• If Full Preterism was obvious to the First Century Christians, most especially the author of the Book of Revelation, John the Apostle, there would reasonably be some written record of this interpretation by them. However, we have no such interpretation promoted by First or Second Century Church Fathers. Yet, we have the record of both Polycarp and Irenaeus who have direct and second degree (indirect connection) with the Apostle John. What we do find is references from the Ante-Nicean Church Fathers to the expectation that Christ would return, and the God would culminate time with a Judgment Day. We also find supporting references from several Ante-Nicean and Post-Nicean Fathers supporting the Partial (Classical) Preterist position whereby they acknowledge that the destruction of Jerusalem was the fulfilment of Matthew 24.
Dr. Andrew Corbett preaching in Budapest Free Christian Church, Sunday 20 September 2018

Dr. Andrew Corbett preaching in Budapest Free Christian Church, Sunday 20 September 2018

My views are more fully explained in my eBook, The Most Embarrassing Book In The Bible, where I go through the Book of Revelation and explain it chapter by chapter.

Andrew Corbett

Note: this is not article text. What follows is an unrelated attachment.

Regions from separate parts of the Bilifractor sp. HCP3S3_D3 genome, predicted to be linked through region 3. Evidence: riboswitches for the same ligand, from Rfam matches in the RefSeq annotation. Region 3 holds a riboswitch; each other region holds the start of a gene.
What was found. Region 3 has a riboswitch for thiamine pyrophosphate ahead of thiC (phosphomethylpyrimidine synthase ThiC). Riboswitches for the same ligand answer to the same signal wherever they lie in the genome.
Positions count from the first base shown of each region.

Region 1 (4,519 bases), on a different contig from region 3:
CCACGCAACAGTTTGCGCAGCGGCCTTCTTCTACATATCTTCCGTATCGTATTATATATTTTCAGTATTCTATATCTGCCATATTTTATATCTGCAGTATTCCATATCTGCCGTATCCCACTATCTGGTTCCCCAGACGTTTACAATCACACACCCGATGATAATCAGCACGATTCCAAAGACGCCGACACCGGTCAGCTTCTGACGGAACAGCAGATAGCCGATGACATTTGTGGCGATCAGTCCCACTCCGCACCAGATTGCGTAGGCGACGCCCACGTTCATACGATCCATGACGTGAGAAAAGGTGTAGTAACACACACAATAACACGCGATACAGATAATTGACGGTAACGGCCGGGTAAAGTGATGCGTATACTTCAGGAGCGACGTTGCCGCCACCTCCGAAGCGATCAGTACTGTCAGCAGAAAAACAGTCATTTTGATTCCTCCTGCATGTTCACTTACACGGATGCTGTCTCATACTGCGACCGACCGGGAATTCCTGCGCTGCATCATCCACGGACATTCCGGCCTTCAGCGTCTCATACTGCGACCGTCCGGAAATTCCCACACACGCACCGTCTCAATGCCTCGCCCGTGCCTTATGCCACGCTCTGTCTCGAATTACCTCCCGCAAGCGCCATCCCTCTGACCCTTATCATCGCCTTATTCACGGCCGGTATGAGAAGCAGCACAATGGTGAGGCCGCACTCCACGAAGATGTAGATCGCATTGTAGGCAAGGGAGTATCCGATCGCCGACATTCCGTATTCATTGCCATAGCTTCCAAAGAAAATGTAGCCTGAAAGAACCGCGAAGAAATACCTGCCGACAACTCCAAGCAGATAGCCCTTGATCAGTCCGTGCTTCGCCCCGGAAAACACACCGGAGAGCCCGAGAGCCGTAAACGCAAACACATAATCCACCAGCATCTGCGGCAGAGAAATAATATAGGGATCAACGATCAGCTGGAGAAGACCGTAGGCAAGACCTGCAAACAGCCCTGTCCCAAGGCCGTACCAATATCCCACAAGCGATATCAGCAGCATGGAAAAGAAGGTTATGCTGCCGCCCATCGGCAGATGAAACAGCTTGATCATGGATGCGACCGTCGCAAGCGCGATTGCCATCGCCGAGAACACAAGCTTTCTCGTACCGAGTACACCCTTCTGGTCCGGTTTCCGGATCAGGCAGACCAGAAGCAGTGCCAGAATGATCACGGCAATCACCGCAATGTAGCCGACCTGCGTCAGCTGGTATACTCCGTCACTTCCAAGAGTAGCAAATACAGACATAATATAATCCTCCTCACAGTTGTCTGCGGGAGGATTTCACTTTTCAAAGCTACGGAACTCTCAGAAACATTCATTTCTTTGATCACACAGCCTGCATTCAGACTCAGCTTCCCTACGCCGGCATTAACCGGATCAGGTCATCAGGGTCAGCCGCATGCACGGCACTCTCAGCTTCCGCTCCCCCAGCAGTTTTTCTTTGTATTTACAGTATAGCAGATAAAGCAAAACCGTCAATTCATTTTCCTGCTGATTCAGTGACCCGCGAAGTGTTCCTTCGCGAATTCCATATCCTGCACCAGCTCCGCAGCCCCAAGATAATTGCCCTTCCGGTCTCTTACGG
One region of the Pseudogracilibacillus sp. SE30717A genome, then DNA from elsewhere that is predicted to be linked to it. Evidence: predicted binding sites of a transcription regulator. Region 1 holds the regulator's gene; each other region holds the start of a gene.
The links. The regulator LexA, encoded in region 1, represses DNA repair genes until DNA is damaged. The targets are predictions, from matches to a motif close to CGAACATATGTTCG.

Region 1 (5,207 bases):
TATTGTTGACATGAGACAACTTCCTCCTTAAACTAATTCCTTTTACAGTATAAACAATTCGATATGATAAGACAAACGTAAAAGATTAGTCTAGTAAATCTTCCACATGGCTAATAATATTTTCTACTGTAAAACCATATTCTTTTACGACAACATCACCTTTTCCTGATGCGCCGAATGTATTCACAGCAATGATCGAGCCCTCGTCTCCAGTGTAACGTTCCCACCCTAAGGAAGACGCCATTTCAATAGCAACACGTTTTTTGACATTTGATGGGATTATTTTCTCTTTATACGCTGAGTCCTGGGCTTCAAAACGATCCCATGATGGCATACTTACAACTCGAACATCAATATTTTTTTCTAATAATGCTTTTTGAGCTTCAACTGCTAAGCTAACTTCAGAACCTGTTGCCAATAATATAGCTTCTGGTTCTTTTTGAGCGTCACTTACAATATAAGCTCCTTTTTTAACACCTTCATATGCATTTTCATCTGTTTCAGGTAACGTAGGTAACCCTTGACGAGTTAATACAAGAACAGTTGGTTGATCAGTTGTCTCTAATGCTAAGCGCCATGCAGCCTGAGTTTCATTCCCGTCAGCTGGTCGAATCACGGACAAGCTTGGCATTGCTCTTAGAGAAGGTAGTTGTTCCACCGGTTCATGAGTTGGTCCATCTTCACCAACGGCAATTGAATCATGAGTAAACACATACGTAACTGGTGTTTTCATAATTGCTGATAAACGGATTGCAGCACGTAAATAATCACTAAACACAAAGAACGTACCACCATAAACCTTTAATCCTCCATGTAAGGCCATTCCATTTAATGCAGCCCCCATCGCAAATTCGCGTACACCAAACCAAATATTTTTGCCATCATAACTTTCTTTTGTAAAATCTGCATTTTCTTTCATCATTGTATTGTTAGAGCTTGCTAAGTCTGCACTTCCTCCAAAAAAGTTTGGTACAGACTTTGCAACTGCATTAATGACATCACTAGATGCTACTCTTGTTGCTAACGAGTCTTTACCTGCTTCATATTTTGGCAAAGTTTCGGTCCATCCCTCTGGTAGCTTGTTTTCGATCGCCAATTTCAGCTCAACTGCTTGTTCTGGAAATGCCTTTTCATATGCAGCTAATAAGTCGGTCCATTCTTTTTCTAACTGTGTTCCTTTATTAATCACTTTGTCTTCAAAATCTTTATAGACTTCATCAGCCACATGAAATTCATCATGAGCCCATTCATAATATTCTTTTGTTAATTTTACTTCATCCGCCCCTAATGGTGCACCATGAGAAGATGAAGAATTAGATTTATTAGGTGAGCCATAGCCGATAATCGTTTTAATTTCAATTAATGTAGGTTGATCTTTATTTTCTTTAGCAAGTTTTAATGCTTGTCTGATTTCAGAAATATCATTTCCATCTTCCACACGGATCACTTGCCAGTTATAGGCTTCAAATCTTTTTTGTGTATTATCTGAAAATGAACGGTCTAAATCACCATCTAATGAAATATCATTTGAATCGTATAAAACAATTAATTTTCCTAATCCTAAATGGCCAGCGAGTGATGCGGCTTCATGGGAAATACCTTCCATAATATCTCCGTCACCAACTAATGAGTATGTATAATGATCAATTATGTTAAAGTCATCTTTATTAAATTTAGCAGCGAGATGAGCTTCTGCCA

Dating the Authorship of Revelation

5 Comments

  1. Scath

    Is there a definitive website for Partial Preterism? I am more inclined toward partial than full, and would like a definitive, all-encompassing place to study. Or, is there a book?

    Reply
    • Andrew Corbett

      Hopefully, you’ll find a trove of study resources on this site which would enable you to understand why Partial Preterism is an accurate way for understanding Biblical Eschatology. Apart from my book, The Most Embarrassing Book In The Bible, you will find authors such as RC Sproul have also written eschatological books from a Partial Preterist perspective.

      Reply
  2. Wayne M Hobbs

    I have been watching telecasts from a pastor who teaches full preterist beliefs. I accept most as truth because Yeshua Christ did tell his deciples that some would still be alive when he came again and that it would be soon (easily seems like maybe 40 years maximum) but also if He did return circa AD70, are their any post Bible scripts available to show this happened? I understand the canon of the church which decided which manuscripts were deemed divine but why were no AD200+ writings included? I am seeking only truth in understanding God’s will and sharing it, I have no other agenda. God bless

    Reply
    • Andrew Corbett

      Hi Wayne. I am not a Full-Preterist as I do not see that it comports with either the Biblical or historical data. I believe there are good reasons for understanding the term “coming” to mean God’s judgment, and should not be eisegetically understood to mean “return”. Christ therefore came in judgment in A.D. 70, but is yet to return.
      -A.

      Reply
      • Wayne M Hobbs

        Thanks for your reply. It makes sense too. The full Preterist stand leaves me with questions but the concept you consider that Christ came in AD70 but that was not the prophesied second coming? Am I reading you right? Is that part-Preterist? and is predestination by God the father at the beginning consistent! I will read more from your site. Thanks heaps.

        Reply